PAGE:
# 14903

Anonymous artist; [WIECHERT, Ernst 1887-1950]

[ANTI-NAZISM; CALLIGRAPHIC MANUSCRIPT] Eine Mauer um uns baue.

$1,850.00 AUD

[Germany, circa 1937]. Calligraphic manuscript. Small folio (320 x 230 mm), original quarter cloth over papered boards with onlaid manuscript title to front 'Ernst Wiechert. Eine Mauer um uns Baue'; stitch bound; pp 44, calligraphic manuscript in red and black inks; scattered mild foxing, confined to the margins of the leaves; else fine.

Ernst Wiechert (1887-1950) was a German teacher, poet and writer whose humanist ideals and outspoken criticism of the National Socialist Party throughout the 1930s would result in his incarceration in Buchenwald concentration camp in 1938. He secretly kept a memoir of his imprisonment and buried the manuscript, which was published in 1945 as Der Totenwald (Forest of the dead). Wiechert's reflective essay addressed to youth, Eine Mauer um uns baue (Build a wall around us), was a Dankaufsatz written to mark his fiftieth birthday, and was published in the sympathetic Frankfurter Zeitung on 19 May 1937. It appears certain that the present calligraphic manuscript by an anonymous admirer of Wiechert's philosophy was copied from this edition of the Frankfurter Zeitung soon after its publication, as the first separately published edition that appeared the following year included an additional phrase at the beginning of the title (Vom Trost der Welt. Eine Mauer um uns baue. Mainz : Werkstatt für Buchdruck / Adalbert Eggebrecht Presse, 1938).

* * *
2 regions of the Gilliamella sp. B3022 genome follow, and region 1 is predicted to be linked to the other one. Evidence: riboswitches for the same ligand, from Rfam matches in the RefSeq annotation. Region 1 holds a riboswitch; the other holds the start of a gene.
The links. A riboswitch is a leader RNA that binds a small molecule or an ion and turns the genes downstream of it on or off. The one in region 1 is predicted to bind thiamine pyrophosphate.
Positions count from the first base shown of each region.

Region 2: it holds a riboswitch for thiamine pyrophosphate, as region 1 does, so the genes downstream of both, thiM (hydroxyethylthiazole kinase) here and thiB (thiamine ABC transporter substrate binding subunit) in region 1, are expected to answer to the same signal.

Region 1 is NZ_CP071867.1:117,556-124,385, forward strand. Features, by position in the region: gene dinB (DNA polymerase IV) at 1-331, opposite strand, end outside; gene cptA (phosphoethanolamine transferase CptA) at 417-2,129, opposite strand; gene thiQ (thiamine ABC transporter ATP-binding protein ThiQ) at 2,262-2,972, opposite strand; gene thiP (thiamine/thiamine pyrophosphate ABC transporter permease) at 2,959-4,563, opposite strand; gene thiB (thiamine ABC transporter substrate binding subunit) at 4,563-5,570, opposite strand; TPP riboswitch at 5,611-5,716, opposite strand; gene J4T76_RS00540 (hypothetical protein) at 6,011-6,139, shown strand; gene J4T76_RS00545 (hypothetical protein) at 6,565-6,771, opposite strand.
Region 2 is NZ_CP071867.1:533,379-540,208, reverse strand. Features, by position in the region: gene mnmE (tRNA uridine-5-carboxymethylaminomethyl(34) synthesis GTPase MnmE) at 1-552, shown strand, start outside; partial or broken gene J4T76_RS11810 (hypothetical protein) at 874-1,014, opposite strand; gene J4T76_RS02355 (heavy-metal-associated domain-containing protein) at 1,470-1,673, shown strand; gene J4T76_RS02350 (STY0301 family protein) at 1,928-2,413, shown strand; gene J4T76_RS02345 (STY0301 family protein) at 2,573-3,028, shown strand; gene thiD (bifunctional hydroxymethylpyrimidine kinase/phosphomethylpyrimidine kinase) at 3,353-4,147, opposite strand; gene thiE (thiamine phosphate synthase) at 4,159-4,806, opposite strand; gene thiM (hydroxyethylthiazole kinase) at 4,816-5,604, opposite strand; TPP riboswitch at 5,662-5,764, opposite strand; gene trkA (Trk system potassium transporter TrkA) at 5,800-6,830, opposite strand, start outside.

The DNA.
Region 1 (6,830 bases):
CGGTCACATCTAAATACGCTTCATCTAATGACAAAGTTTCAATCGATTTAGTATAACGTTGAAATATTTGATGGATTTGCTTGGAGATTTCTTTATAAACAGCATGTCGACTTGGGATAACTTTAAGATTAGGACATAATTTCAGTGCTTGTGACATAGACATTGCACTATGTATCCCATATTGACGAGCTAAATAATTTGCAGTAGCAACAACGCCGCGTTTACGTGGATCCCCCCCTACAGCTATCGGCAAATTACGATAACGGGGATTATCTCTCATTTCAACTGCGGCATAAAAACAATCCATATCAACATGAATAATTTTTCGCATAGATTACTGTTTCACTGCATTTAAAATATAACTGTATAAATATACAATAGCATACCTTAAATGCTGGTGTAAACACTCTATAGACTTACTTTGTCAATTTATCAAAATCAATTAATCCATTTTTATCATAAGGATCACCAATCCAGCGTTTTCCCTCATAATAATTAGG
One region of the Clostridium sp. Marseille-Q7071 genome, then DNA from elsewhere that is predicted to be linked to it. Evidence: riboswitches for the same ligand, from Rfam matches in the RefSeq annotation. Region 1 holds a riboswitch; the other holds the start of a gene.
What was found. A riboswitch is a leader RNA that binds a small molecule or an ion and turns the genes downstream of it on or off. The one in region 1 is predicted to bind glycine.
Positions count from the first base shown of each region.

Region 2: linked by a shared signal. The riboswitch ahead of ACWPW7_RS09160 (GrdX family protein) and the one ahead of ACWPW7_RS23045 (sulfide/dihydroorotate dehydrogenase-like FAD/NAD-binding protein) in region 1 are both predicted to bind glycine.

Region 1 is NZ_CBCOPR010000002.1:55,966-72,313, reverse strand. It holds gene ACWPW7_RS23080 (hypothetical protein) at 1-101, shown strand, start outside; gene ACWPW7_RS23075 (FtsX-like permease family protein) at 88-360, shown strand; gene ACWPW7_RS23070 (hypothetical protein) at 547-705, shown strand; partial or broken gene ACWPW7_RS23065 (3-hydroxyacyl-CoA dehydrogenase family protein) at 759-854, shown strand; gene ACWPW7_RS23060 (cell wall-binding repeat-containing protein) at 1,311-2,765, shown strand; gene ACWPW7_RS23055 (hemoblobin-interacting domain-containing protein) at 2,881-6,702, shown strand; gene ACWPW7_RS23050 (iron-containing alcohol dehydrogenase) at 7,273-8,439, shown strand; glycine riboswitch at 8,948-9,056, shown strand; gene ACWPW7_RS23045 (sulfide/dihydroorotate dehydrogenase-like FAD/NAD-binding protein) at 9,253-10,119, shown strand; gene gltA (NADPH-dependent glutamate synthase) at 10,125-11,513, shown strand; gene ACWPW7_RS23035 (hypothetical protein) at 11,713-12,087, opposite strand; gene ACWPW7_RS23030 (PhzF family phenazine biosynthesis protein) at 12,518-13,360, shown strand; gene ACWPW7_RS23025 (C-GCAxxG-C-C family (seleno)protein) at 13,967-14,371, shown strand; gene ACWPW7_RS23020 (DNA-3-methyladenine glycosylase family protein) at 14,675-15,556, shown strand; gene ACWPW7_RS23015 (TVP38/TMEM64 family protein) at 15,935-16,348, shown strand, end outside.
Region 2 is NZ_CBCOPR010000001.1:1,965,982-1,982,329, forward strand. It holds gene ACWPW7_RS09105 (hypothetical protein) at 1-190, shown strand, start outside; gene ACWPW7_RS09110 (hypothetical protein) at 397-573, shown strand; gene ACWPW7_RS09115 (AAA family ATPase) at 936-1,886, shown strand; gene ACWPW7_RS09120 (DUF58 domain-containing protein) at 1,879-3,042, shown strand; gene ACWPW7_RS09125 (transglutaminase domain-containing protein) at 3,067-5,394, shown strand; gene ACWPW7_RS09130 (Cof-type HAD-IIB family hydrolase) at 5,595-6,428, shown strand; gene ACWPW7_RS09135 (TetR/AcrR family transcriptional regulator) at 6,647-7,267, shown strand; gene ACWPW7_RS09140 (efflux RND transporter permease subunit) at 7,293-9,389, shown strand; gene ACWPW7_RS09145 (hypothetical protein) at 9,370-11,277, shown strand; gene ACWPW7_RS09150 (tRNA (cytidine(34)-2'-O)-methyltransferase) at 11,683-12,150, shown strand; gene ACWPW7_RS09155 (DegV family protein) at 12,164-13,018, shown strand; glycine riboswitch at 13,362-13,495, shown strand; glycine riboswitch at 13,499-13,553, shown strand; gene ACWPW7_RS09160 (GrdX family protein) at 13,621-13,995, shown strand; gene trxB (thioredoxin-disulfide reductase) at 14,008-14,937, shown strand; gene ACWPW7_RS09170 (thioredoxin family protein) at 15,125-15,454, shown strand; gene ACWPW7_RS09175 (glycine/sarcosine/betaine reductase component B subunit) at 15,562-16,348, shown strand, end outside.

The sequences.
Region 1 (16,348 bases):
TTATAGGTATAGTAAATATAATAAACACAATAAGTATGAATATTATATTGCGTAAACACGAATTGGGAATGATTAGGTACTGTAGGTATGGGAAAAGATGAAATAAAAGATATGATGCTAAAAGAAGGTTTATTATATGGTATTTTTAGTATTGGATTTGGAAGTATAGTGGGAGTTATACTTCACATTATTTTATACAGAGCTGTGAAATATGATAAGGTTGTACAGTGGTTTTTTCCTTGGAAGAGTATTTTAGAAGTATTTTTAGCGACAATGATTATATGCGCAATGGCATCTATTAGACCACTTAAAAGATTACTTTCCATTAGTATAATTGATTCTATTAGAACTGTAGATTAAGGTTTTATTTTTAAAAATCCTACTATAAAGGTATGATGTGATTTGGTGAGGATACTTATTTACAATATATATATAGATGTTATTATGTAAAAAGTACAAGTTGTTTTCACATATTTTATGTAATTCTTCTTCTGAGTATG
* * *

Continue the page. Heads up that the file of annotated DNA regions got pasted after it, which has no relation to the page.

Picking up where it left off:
The complete text of Eine Mauer um uns baue is available online at ernst-wiechert.de.

Wiechert's significance as a moral philosopher and figure of resistance under the Nazi regime is widely recognised, and his actions and writings continue to be an important subject of scholarship and debate. The calligraphic manuscript we offer here, created in homage to an inspirational work, is documentary proof that – in 1937 at least – Wiechert's Germany was not without like-minded citizens.

See Also

Judaica

Literature

Manuscripts

Philosophy